- Current Economic scenario between India and Africa
- Way Forward
India –Africa Economic link
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- In July 2019, two important Indian dignitaries began their respective visits to Africa. President commenced his visit to Benin, Gambia and Guinea-Conakry and Defense Minister arrived in Maputo to Mozambique.
- These visits indicate enhanced priority to Africa by India.
Current Economic scenario between India and Africa
- India has substantive economic engagement with Africa, it’s trade with Africa totaled $63.3 billion in 2018-19.
- In past five years, Indian leaders visits African countries more than 25 times and India has, post the India-Africa Forum Summit in 2015 agreed to provide concessional credit worth $10 billion during the next five years.
- By 2017, India had cumulatively extended 152 Lines of Credit worth $8 billion to 44 African countries.
- India has also unilaterally provided free access to its market for the exports of 33 least developed African countries.
- In 2018, India was ranked the third largest trading partner of Africa having edged past the United States during the year.
- India escalated its commitments to Africa in an era of low-commodity prices when most other partners, including China, have scaled back theirs, thus India’s efforts are being seen as countercyclical.
- There is a disconnect between Indian developmental assistance to and India’s economic engagement with Africa.
- India’s large developmental footprint in Africa is not enough as visible from the examples such as demand to remove the statues of Gandhiji, travails of Indian investors in Africa, occasional demonization of the Indian community and the non-recognition of Indian academic degrees.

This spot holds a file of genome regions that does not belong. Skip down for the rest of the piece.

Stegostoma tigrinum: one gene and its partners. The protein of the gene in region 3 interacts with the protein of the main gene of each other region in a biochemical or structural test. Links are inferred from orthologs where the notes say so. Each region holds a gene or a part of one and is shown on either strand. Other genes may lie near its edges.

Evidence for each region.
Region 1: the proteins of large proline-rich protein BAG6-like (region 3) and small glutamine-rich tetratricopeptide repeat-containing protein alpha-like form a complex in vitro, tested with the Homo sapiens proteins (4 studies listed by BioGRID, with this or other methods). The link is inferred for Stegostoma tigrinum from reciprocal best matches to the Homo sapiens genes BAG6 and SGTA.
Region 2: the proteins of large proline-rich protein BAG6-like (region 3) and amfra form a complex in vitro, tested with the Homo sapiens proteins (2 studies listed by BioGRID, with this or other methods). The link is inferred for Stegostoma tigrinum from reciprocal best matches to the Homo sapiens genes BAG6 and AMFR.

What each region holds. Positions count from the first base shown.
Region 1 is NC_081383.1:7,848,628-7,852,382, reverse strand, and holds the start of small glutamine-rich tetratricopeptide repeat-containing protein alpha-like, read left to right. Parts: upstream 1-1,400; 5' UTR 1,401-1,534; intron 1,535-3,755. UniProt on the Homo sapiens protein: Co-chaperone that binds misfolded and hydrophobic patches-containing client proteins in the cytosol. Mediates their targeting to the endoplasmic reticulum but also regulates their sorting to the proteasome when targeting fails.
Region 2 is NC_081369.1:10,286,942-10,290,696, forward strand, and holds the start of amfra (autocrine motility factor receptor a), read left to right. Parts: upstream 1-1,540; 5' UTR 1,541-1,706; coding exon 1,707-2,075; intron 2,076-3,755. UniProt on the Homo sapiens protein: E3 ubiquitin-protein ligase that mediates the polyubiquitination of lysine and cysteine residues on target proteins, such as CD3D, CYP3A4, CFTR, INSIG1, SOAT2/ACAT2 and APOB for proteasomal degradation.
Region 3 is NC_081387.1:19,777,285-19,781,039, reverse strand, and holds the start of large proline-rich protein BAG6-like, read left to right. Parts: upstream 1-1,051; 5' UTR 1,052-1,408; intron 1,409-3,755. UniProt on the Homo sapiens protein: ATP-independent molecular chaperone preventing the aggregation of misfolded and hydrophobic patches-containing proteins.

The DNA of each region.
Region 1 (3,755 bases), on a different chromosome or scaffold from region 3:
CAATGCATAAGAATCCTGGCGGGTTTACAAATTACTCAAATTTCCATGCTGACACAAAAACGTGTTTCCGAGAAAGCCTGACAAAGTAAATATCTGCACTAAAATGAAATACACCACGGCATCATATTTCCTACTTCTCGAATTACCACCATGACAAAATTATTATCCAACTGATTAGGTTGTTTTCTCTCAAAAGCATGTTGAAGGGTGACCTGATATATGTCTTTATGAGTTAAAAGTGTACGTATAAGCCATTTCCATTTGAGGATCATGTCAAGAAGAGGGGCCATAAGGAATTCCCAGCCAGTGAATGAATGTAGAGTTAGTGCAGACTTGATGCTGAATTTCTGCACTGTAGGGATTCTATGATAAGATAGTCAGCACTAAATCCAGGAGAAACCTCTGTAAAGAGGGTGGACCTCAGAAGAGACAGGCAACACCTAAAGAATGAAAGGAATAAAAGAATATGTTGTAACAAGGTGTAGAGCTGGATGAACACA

- India too is a developing country with similar domestic challenges of poverty, infrastructure deficit and underdevelopment as that of Africa. Hence, it is difficult to provide financial support to Africa.
- India’s developmental profile should be reoriented to make it more economically productive, with prime focus being Indian companies getting mega projects in Africa.
- Indian need to take direct control of its development programme, instead of handing to intermediaries such as the African Union, the African Development Bank Group and the Techno-Economic Approach for Africa-India Movement (TEAM 9), whose priorities are often different from India’s.
- The aid India provides should be disbursed bilaterally and aligned with national priorities of the recipient state, which should be a substantial stakeholder and co-investor in schemes.
- Nigeria, South Africa, Egypt, Ghana, Angola and Algeria are India’s top six trading partners in Africa, accounting for nearly two-thirds of its trade and half its exports, India’s development assistance should prefer these countries with its substantial interests, both existing and potential.
- India’s own needs for raw materials, commodities and markets should be factored and it should prefer aiding to countries which are willing to help India by providing access to their natural resources for using India’s generics.
- The aided project selected should be compatible with local requirements and should be cost-effective, scalable, future ready and commercially replicable.
- For greater transparency, India should prefer its public sector to implement the aid projects.
- The Indian Head of Mission in the recipient African state must be an integral part of the aid stream including project selection, co-ordination and implementation, this will ensure better harmonization between our aid and economic objectives.
- In supporting Africa’s development, India should prioritize its own growth and development as well.
- The disconnect between Indian developmental assistance to and India’s economic engagement with Africa should be integrated for a more comprehensive and sustainable engagement.
- India has no coordinated Africa policy nor does there seem to be an avenue where the strengths of both actors can be leveraged which is something Indian policy makers should focus upon.